Klondike Cheese mines the Greek yogurt vein
The award-winning cheesemaker built a cultured dairy production facility to meet the demand for Greek yogurt from food processors and private-label accounts.
Wisconsin cheesemaker built a Greek yogurt production facility to meet private-label demand for the popular cultured dairy food. Monroe, Wis.-based Klondike Cheese Co. expanded its offerings into Greek yogurt products last year by building a 40,000-square-foot addition to its existing cheese facility. Klondike calls itself the first Midwest producer of Greek yogurt.
The products are sold under Klondike’s Odyssey and Adelphos lines as well as to foodservice and private label accounts in the upper Midwest.
“We feel there’s an opportunity there for the private label because most yogurt makers just sell their own label,” said VP of production Adam Buholzer. “The majority of our customer base currently is producing Greek yogurt for ingredient manufacturers to use.”
Klondike’s R&D department can create the formulization of the Greek yogurts or use the customer’s guidelines to make small batches for trial uses.
“The customer then takes that portion and finishes the development to get the end product,” he said. “The true test of success is when the Greek yogurt gets combined with other ingredients that the customer is using to create the end product.”
The fourth-generation, family-owned and -operated business has four Wisconsin Master Cheesemakers and is known for its award-winning feta, Muenster, brick and Havarti cheeses. Today, Klondike is owned by three brothers — Ron, Dave and Steve Buholzer — whose grandfather, Ernest Buholzer, began making Swiss cheese in 1925. (See Dairy Foods, June 2013.)
To make the Greek yogurt (and the cheeses), Klondike sources only milk from Wisconsin dairy farms. The company spent $12 million to build the addition and to purchase state-of-the-art processing equipment that ensures superior quality and consistency. The plant can produce 18 million pounds of yogurt a year.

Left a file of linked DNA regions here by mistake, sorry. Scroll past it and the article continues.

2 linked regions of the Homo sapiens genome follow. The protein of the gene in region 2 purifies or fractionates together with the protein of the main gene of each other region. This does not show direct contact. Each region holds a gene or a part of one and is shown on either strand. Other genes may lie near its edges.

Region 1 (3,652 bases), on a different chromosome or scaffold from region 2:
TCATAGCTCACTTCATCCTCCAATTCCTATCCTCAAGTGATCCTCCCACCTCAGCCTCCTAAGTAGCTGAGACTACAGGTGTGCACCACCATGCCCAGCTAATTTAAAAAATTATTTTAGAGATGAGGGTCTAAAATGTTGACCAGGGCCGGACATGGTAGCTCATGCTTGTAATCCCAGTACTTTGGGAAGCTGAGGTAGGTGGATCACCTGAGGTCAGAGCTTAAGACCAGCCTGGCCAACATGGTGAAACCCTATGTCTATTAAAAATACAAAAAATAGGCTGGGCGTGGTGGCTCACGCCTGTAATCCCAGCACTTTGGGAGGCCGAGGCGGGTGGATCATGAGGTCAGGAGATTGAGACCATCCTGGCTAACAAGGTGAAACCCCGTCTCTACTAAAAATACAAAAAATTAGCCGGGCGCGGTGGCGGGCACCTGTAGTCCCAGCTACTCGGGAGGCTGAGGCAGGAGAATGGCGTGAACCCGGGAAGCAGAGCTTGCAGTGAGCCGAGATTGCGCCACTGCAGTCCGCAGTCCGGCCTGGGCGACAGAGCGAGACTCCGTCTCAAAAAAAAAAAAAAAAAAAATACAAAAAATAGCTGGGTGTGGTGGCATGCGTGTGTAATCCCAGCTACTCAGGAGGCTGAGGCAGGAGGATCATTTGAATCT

“The forethought was planned to make room to double that capacity when needed,” said Buholzer. “The Greek yogurt industry is still on an uphill trend and everyday there becomes new uses for Greek yogurt.”
The plant has separate silos for the milk used for cheese and yogurt products. There are four 20,000-gallon silos for yogurt; four for feta (three 60,000-gallon and one 50,000-gallon) and three for the other cheeses (two 40,000-gallon and one 20,000).
Klondike’s Greek yogurt is available in a range of sizes, from 5.3 ounces up to 55-gallon barrels and large totes. Flavors include strawberry, blueberry, raspberry, black cherry, peach and vanilla. Zero percent, 2% and 10% plain varieties are also available.
“Although these flavors are the more common and popular, Klondike Cheese Co. is very versatile in creating some specific blends of Greek yogurt to be used as ingredients requested by our customers,” Buholzer added. “It is a niche we are good at and can appeal to the ingredient manufacturer market which is exploding in the Greek yogurt category.”
To ensure the right taste and texture, Klondike turned to a yogurt maker from Greece to help with the process. “The goal was to find a middle ground that wasn’t too tart,” Buholzer explained. “We found a nice yogurt flavor that isn’t over the top.”
The Adelphos line of reduced-fat sour cream and Greek yogurt dips launched in January 2014 and offers 50% less cholesterol, 50% less fat and 25% less sodium compared to other sour cream-based dips. The dips are available in four flavors: French onion; southwest; cucumber garlic; and red and green bell pepper.
When it comes to flavor trends in cultured dairy, Buholzer sees dessert flavors and savory flavors as popular. “Greek yogurt,” he said, “is not only a snack but one that is becoming a sweet substitute, with dark chocolates and tropical flavors.”